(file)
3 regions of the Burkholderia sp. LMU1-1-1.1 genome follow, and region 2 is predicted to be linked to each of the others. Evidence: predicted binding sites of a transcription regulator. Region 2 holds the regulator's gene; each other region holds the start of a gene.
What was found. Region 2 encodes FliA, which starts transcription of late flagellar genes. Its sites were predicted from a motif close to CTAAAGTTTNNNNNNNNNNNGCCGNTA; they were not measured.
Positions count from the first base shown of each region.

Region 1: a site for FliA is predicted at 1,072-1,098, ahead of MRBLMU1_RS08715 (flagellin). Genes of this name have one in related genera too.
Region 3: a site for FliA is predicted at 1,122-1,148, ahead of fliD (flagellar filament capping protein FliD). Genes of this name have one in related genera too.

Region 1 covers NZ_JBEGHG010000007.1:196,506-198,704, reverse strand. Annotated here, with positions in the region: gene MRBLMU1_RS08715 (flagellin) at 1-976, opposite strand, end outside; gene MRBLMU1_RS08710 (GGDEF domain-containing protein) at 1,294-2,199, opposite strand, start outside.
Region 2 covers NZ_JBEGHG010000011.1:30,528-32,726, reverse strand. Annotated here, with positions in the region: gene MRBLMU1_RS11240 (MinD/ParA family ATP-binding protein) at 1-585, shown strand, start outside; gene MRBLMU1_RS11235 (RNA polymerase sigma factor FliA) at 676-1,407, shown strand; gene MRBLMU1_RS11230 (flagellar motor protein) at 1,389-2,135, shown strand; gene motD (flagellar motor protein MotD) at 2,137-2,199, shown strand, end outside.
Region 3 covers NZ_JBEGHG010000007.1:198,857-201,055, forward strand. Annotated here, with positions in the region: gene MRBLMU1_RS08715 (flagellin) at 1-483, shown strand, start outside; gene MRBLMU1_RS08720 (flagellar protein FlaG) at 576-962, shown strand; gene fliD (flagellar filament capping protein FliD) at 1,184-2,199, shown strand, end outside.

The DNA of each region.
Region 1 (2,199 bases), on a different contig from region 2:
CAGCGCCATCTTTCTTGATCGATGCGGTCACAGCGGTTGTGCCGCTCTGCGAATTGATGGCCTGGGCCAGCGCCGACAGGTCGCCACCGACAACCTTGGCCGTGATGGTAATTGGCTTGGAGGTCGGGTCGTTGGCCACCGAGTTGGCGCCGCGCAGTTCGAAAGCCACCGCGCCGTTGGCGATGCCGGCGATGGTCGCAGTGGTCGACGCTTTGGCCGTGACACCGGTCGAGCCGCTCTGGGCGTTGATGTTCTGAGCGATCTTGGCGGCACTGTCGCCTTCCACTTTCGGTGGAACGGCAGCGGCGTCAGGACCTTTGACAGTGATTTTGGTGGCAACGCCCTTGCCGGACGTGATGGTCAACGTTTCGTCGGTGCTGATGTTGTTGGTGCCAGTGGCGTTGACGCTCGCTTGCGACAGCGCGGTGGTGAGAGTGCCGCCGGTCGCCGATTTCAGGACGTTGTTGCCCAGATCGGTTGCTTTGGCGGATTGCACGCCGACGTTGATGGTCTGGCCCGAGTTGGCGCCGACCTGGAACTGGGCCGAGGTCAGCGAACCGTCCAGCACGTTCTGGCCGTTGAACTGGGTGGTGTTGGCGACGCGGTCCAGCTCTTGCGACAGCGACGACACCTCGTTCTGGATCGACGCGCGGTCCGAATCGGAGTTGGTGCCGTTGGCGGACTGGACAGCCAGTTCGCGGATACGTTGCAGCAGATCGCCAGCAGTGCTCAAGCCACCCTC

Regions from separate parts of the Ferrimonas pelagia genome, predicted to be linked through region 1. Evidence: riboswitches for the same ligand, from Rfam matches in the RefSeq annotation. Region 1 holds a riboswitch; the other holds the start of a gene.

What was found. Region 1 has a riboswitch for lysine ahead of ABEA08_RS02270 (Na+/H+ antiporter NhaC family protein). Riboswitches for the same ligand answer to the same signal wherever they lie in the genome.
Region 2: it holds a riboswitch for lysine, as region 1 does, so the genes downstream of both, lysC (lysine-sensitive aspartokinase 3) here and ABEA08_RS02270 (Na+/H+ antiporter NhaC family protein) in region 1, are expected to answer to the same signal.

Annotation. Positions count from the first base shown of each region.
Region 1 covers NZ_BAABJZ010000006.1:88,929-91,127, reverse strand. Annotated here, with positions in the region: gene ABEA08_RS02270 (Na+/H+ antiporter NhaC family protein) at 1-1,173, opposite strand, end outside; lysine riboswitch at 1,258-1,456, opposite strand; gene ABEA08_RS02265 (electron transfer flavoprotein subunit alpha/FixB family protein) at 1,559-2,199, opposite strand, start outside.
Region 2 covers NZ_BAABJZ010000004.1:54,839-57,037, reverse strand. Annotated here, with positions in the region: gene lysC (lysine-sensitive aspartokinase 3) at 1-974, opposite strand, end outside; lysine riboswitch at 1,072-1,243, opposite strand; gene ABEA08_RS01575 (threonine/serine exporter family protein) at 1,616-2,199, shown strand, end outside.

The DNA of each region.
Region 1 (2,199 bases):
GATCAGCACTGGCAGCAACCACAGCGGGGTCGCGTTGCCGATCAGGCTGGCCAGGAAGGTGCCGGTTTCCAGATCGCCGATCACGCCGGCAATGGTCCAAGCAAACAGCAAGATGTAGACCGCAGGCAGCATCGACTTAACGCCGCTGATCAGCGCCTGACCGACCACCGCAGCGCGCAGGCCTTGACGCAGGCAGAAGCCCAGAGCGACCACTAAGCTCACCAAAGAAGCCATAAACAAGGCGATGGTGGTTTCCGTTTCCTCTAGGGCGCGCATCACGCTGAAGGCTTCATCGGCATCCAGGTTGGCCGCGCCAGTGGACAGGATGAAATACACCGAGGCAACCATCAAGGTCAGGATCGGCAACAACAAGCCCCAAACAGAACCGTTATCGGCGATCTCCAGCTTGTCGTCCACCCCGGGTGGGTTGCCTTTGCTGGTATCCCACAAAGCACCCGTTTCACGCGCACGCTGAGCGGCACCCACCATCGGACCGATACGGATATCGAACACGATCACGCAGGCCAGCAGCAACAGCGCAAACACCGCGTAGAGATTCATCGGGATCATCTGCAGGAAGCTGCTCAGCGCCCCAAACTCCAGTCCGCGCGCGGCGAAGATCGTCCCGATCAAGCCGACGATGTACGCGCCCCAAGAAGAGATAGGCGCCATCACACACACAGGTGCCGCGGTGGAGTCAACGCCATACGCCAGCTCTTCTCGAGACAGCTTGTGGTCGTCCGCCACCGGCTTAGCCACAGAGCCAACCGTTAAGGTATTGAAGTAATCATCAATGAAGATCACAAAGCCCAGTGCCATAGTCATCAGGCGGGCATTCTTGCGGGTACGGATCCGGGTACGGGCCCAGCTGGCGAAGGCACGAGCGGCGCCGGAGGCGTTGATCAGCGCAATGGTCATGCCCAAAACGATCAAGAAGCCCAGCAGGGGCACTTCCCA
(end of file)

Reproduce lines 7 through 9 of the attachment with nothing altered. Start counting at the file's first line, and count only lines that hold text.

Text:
Region 2 covers NZ_JBEGHG010000011.1:30,528-32,726, reverse strand. Annotated here, with positions in the region: gene MRBLMU1_RS11240 (MinD/ParA family ATP-binding protein) at 1-585, shown strand, start outside; gene MRBLMU1_RS11235 (RNA polymerase sigma factor FliA) at 676-1,407, shown strand; gene MRBLMU1_RS11230 (flagellar motor protein) at 1,389-2,135, shown strand; gene motD (flagellar motor protein MotD) at 2,137-2,199, shown strand, end outside.
Region 3 covers NZ_JBEGHG010000007.1:198,857-201,055, forward strand. Annotated here, with positions in the region: gene MRBLMU1_RS08715 (flagellin) at 1-483, shown strand, start outside; gene MRBLMU1_RS08720 (flagellar protein FlaG) at 576-962, shown strand; gene fliD (flagellar filament capping protein FliD) at 1,184-2,199, shown strand, end outside.

The DNA of each region.